In this experiment, Rosenthal predicted that, when given the information that certain students are brighter than others, elementary school teachers may unconsciously behave in ways that facilitate and encourage the students’ success. The prior research that motivated this study was done in 1911 by psychologists regarding the case of Clever Hans, a horse that gained notoriety because it was supposed to be able to read, spell, and solve math problems by using its hoof to answer. Many skeptics suggested that questioners and observers were unintentionally signaling Clever Hans. For instance, whenever Clever Hans was asked a question the observers’ demeanor usually elicited a certain behavior from the subject that in turn confirmed their expectations.

The bottom line is that our minds to affect our perceptions in a powerful way.   Your attitude will have a powerful effect on your life and your happiness (and apparently that of those around you).  I have seen expectations (sour attitudes) ruin vacations, jobs, homes, and marriages.  Used for good, a positive attitude will make your job better, your spouse prettier, and even make the weather better.  Really.  (but don’t overdo it and fall prey to the Pollyanaism.)

Perception is Reality

Saturday, September 12th, 2009

I enjoy the “daily tips on being a better husband” at  the-generous-husband.comToday’s tip deals with perception.

I was at the laundry mat today. (For the moment we have two families on one well, and we feel it’s wise to limit water use rather than find out the hard way how much we can draw.) My bride did the laundry mat run last time; I did it this time because she has a great deal of bookkeeping to do after the day job conference.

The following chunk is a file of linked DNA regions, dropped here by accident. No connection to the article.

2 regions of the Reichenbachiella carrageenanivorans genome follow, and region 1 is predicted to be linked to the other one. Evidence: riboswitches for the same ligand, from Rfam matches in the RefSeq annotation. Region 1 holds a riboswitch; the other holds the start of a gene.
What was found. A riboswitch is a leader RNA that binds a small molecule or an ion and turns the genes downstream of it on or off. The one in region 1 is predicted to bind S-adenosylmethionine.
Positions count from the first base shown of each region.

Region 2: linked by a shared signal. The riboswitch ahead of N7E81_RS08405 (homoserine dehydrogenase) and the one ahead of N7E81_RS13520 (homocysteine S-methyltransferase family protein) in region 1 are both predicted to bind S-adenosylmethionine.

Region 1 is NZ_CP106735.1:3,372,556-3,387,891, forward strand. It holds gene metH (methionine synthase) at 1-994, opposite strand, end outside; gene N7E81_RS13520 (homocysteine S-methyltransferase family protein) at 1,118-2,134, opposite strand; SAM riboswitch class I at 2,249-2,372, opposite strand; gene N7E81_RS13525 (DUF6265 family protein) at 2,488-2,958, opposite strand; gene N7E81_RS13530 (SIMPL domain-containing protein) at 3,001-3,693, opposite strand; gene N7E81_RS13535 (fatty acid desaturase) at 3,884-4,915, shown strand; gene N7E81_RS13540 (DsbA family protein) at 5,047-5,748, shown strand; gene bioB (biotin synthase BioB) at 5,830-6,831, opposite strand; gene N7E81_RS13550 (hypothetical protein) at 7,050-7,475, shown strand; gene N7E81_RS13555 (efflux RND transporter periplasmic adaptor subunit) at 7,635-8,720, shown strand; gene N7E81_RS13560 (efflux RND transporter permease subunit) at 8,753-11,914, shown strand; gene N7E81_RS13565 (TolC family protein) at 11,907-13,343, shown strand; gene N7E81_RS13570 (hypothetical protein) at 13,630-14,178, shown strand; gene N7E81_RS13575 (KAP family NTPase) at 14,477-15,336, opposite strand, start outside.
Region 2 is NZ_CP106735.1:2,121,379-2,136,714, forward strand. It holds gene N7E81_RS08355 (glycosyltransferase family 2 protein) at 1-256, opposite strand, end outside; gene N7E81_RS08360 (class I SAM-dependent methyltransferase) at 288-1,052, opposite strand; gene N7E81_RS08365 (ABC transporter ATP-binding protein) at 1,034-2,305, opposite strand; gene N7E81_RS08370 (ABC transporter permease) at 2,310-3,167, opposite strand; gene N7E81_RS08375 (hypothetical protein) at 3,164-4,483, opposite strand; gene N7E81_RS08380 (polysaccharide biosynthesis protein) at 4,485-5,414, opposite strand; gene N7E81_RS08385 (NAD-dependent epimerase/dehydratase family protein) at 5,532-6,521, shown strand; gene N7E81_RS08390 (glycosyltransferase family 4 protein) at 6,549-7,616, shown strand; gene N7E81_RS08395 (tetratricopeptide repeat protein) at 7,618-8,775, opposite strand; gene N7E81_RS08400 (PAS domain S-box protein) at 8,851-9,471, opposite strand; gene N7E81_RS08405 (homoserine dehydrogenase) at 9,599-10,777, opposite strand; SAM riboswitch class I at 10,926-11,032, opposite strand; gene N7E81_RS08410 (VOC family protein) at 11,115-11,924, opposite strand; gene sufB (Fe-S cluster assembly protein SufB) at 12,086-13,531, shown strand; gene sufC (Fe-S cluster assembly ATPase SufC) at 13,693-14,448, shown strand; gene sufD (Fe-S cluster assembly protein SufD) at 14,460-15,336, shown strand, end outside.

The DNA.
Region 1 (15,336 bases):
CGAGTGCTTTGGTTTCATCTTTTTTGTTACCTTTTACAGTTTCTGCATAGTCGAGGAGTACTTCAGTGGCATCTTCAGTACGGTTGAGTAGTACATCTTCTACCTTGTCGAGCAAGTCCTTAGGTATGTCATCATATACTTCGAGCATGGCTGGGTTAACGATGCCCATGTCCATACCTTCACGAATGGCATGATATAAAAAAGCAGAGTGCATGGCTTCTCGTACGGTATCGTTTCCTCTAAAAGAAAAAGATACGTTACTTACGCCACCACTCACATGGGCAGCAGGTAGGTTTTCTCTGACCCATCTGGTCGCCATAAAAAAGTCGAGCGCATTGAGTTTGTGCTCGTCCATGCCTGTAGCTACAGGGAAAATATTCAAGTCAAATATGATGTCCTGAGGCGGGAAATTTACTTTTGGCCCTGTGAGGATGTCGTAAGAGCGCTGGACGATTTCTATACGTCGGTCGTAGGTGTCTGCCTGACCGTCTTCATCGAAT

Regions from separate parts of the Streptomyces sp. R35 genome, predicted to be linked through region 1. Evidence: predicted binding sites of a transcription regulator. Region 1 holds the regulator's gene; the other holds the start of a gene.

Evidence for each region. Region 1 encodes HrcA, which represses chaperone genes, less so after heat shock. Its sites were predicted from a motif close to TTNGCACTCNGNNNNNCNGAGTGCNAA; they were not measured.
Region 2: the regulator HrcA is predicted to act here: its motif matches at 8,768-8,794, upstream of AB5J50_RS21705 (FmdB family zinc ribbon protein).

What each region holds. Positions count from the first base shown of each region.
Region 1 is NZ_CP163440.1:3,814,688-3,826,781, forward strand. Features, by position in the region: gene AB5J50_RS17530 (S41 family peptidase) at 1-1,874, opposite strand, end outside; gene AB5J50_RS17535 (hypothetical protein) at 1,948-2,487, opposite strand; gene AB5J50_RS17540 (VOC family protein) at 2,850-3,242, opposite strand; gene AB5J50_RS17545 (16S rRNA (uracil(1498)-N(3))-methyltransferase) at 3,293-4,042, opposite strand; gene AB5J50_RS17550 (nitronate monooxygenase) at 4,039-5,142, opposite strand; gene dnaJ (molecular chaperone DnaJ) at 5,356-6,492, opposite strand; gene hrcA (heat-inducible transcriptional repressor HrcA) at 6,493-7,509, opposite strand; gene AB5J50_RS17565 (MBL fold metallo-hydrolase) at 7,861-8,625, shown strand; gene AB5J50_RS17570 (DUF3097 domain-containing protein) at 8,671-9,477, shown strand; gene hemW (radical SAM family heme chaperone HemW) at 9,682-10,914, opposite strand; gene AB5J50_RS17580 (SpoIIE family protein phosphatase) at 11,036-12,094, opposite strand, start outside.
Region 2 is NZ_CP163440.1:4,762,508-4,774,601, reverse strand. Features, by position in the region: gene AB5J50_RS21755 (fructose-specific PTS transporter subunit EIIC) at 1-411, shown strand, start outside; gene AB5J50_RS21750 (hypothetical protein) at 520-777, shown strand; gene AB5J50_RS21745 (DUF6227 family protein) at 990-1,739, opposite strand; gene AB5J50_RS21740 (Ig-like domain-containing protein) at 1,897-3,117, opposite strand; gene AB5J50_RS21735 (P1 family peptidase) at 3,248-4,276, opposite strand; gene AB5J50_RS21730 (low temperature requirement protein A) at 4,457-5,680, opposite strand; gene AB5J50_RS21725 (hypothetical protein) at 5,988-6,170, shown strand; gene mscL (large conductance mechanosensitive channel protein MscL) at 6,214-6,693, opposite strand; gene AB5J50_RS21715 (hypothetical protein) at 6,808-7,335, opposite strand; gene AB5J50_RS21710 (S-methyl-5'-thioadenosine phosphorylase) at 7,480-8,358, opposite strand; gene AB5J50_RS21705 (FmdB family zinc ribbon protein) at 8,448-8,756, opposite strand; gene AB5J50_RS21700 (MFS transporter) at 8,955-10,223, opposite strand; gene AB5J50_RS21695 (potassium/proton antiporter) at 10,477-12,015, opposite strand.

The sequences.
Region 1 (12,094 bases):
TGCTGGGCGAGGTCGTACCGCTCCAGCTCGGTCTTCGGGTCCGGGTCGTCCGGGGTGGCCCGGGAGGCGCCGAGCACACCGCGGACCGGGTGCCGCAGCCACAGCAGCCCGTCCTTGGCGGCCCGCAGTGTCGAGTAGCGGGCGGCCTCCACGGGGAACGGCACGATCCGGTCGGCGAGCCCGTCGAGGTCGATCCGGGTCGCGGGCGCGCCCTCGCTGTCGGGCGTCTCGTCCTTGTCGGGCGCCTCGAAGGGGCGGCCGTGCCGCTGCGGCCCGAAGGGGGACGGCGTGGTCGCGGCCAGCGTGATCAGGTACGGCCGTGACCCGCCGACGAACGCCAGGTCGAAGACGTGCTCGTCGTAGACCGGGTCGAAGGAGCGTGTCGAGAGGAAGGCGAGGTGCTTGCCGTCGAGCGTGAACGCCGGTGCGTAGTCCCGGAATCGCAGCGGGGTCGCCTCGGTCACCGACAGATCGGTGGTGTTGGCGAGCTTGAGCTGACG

I am about done when a woman comes in, and before she can get her stuff into washers her phone rings. It is her husband, on his way home from work. She asks if he is going to stop on his way home and help her with the laundry. I don’t know what he told her as why he was not going to join her, but she replied “Fine, I’ll do it – AGAIN – even though I worked twelve hours today.” He apparently tired to convince her she was being unreasonable, but she quickly ended the conversation and started slamming clothing into machines.

I have no more information than this. I do not know how many hours a week they each work, what each of them does for the other, or how they split up the family chores. Maybe her side of the phone call did not give me the whole story; maybe I would see things differently if I heard his side of the story.  However, her perception is that she is doing more than he is, and that he does not care enough for her to help her out. And be it accurate or not, that is her perspective, and it is reality to her – it is what she is thinking, and feeling, and it is what she bases her decision on about her marriage, and her husband, and how much to put into each.

What is your bride’s perception of you, and of your marriage? Be it right or wrong, it is reality to her, and it is what she bases things on. Don’t ignore her perception just because you “know” it’s wrong. You are living with the consequences of her perceptions, so I suggest you deal with them. If her bad perceptions are wrong, how can you show her they are wrong? If her bad perceptions are based at least in part on truth, how can you change?

As Paul points out, perception is reality to the perceiver.  You will have to deal with the consequences of others’ perceptions, be they right or wrong.

A few years back, I inherited a perception issue with an employee under my (so called) management. We work in software development, where, for the most part, it doesn’t really matter what hours we work, so long as the work gets done and the necessary communication is not impeded.  This developer preferred to work a later shift – say, 10:00 AM until the wee hours of the night.  However, he had acquired a stigma of not pulling his weight.  I had to explain to him that it doesn’t matter how many hours he works, as long as it looks like he is slacking off.  Specifically, at 10:00, everyone is there to see him arrive “late”.  At 7:00 in the evening, nobody is there to see how late he works.  Not fair, but that’s how it works.